Entrepreneurs should build companies that last to improve the market into which they may, one day, sell. As a result of Radian6’s success as an independent company, Salesforce was determined to enter the social media monitoring market, which triggered further investments in this area. For example, Salesforce has already invested in Seesmic and Hubspot. Instead of diluting your market with transient products and services, why not build your company  over the long-haul and support your market at the same time? Maybe, if you wait long enough, a multimillion-dollar offer will come knocking at your door.

Photo: Oracle ThinkQuest


  • Leo

    April 01, 2011 11:40 am

    Great post, Alex. On @theC100 panel at #AccelerateMTL yesterday, @chrisalbinson, @chrisarsenault @rsimon and @fdestin made great points about how Radian6 demonstrates how where a company is doesn’t matter. Instead, Radian6 was focused on building a world-class company out of Fredericton, confident that it could attract the talent and resources it needed on the strength of its technology without having to locate to New York, or Toronto or the Valley. It didn’t see a border. It went out and gathered what it needed and tapped into the people who could make it a success, rather than sit back and say, ‘oh, woe is us stuck here on the east coast.’ It was attitude and vision, not location, that mattered.

    In his talk, @davemcclure hammered this point home by saying, “you don’t have to be in Silicon Valley, but Silicon Valley has to be in you.”

  • Chris Arsenault

    April 01, 2011 12:28 pm

    Every Entrepreneur have a common denominator when they launch and build their business: They have the “choice” to choose who they want to work with and where! Think how you’ll be the Best and make it worth it!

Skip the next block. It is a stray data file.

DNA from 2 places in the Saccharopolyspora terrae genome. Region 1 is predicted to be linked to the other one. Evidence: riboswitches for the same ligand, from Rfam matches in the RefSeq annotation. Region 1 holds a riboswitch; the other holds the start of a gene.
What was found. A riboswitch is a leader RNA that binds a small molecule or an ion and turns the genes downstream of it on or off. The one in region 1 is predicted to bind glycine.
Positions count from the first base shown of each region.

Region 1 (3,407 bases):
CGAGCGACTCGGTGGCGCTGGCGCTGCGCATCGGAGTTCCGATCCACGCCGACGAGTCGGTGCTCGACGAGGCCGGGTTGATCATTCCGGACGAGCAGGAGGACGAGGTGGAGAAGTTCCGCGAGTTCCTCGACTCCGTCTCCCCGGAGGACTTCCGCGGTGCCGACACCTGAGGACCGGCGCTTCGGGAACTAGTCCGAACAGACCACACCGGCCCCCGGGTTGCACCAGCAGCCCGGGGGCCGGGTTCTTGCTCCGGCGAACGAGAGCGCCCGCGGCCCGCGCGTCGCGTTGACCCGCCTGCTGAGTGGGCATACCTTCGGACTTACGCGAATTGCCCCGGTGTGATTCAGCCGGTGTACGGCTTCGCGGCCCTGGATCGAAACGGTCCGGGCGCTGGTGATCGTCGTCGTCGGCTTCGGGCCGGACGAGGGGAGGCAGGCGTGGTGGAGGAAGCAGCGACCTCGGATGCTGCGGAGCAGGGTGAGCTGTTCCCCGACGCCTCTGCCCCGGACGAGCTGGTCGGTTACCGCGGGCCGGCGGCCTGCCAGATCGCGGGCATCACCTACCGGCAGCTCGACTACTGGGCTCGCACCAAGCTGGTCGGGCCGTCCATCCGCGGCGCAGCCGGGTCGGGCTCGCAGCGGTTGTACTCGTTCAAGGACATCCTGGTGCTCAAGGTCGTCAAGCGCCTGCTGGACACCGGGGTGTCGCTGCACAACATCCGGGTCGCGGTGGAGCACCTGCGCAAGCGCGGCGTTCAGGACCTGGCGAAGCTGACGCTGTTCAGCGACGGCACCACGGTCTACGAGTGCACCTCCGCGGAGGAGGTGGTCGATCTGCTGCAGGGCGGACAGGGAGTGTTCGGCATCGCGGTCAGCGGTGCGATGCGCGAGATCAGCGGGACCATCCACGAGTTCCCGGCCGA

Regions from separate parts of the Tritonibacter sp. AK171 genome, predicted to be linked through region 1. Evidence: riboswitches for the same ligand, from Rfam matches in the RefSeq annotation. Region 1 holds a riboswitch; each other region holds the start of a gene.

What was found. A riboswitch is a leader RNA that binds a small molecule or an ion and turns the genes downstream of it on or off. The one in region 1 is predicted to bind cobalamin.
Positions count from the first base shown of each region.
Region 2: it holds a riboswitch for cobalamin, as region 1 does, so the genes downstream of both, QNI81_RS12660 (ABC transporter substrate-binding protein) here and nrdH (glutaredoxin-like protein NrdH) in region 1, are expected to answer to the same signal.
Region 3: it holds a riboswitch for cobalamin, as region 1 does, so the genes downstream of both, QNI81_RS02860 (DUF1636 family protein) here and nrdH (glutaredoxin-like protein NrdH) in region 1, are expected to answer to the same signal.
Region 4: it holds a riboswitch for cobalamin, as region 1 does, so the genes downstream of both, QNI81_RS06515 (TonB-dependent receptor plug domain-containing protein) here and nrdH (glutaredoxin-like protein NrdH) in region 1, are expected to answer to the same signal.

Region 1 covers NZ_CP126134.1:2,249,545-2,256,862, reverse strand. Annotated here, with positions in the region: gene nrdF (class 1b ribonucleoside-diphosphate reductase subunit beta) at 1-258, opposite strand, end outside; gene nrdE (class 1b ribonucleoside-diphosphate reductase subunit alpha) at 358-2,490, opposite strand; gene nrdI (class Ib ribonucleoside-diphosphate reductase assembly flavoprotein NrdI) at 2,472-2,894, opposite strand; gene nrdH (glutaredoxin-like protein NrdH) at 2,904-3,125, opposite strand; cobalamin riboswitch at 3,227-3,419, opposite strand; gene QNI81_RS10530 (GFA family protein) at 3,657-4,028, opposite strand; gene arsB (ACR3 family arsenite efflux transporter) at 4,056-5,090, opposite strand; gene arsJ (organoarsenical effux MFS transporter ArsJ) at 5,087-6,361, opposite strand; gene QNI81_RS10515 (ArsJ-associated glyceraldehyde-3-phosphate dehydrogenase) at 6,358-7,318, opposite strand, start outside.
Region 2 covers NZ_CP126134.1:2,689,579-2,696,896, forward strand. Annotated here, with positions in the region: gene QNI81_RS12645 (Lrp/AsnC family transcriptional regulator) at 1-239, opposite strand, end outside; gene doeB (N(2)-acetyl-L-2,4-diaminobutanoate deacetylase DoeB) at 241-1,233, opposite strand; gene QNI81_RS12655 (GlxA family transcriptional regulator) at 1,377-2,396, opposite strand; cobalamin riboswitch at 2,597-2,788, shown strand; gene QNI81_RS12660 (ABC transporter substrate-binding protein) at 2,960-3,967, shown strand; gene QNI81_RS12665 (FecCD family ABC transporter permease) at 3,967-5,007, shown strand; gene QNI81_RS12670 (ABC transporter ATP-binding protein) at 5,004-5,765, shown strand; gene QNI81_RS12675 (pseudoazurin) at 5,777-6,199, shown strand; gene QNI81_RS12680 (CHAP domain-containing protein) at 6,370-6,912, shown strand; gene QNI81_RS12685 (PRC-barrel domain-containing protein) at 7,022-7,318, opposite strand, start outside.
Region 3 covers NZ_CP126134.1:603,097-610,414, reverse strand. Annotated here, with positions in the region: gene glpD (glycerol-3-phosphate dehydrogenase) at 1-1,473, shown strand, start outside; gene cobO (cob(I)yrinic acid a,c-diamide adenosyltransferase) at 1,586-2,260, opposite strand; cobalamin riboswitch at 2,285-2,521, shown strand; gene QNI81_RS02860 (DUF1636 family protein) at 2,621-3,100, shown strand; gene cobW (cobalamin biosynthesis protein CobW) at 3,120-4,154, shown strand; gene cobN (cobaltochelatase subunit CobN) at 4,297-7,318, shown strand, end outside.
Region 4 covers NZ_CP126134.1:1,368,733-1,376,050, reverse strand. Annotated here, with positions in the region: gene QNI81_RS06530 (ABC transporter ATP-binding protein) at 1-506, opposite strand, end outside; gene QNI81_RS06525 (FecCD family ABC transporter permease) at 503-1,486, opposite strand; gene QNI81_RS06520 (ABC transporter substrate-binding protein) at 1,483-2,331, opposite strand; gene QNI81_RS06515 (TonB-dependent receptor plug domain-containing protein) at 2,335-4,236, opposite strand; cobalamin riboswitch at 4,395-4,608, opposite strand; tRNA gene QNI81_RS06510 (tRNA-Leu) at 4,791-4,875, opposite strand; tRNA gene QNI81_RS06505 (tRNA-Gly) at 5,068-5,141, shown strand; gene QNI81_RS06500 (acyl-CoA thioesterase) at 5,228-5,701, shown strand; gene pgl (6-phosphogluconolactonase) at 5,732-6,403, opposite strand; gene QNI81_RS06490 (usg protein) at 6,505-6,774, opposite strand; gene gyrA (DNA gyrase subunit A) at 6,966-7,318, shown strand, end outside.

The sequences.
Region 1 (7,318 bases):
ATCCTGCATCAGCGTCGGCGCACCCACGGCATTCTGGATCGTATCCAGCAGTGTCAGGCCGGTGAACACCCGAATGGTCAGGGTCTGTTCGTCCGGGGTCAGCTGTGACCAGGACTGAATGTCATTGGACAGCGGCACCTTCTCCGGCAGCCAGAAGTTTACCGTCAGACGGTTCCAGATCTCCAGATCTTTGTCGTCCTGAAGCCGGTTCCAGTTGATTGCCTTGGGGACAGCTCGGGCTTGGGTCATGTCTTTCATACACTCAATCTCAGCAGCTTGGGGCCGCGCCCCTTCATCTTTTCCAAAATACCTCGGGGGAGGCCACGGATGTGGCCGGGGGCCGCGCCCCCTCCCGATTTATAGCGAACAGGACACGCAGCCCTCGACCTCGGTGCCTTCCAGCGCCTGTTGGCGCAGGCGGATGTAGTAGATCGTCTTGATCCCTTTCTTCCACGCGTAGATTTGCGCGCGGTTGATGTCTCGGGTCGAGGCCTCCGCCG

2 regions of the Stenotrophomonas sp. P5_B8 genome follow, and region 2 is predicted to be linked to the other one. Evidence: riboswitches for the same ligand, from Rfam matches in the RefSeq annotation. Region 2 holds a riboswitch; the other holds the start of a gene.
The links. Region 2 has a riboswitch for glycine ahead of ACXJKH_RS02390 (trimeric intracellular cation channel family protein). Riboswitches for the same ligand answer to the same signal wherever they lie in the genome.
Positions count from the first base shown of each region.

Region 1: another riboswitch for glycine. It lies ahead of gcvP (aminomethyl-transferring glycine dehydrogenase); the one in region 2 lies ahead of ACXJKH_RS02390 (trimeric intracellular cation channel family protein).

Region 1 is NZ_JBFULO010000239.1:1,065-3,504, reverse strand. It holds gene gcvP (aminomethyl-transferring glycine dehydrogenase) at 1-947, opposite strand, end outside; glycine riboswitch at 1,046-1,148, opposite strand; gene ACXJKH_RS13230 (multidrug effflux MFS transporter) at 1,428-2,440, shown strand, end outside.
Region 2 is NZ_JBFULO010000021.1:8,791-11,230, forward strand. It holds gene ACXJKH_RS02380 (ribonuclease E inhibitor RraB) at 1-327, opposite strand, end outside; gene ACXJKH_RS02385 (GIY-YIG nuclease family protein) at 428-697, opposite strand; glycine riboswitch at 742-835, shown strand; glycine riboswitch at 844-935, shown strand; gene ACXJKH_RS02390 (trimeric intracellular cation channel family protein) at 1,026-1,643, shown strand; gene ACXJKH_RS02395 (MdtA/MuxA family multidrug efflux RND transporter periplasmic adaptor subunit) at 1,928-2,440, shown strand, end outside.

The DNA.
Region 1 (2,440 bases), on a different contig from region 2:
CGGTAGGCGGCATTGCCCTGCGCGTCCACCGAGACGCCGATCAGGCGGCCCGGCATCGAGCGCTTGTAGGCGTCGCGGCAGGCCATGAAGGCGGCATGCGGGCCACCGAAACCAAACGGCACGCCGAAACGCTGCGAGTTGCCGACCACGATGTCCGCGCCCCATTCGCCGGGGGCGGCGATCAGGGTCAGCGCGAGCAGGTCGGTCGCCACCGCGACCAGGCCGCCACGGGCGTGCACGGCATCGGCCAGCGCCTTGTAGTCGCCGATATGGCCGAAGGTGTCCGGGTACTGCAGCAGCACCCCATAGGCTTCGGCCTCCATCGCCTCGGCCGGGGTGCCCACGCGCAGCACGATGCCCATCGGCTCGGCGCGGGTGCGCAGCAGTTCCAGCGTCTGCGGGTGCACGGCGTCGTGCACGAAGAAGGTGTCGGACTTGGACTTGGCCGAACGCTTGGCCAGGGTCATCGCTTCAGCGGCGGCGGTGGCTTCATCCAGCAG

Great post Alexandra and great comment from Leo!

  • Alexandra Reid

    April 01, 2011 1:34 pm

    Thank you both for your comments.

    Leo, indeed you do not need to be in the Valley to succeed. It’s the “entrepreneurial spirit” that is the real driving force for success. I read a lot of posts from Fast Company that list the various places in the North America that are considered to be the “new Silicon Valley” because of their concentration of these great minds. I hope these stories inspire entrepreneurs to build great companies that support their local economies.

    Chris, thank you for stopping by and reading. I completely agree with you that every entrepreneur should have a common denominator. Well said.

  • David Alston

    April 01, 2011 11:59 pm

    Thank you Alexandra and all for the thoughtful article and comments. You really hit the nail on the head. I have often talked about passion for a common mission the created the powerful glue that drives innovation and powerful bonds between a team and with it’s customers/community. I feel that everyday and I thrive off of it from those around me. We were also very fortunate to find a suitor with that same passion and we are looking forward to the thrill of creating the next chapter together.


  • Alexandra Reid

    April 02, 2011 9:57 am

    Hi David.

    So nice to have a voice directly from Radian6. It’s hard proof that you guys practice what you preach. I called your company to see if someone would offer their comment about what it took to develop from a startup to such a success. I imagine you are all very busy over there right now! Would you be willing to share some advice for other startups in the comments here?

  • David Alston

    April 04, 2011 8:00 am

    Hi Alexandra,

    Thanks. Definitely at some point but its totally heads down on our conference this week http://social2011.com Thanks for the offer though.

    Cheers. David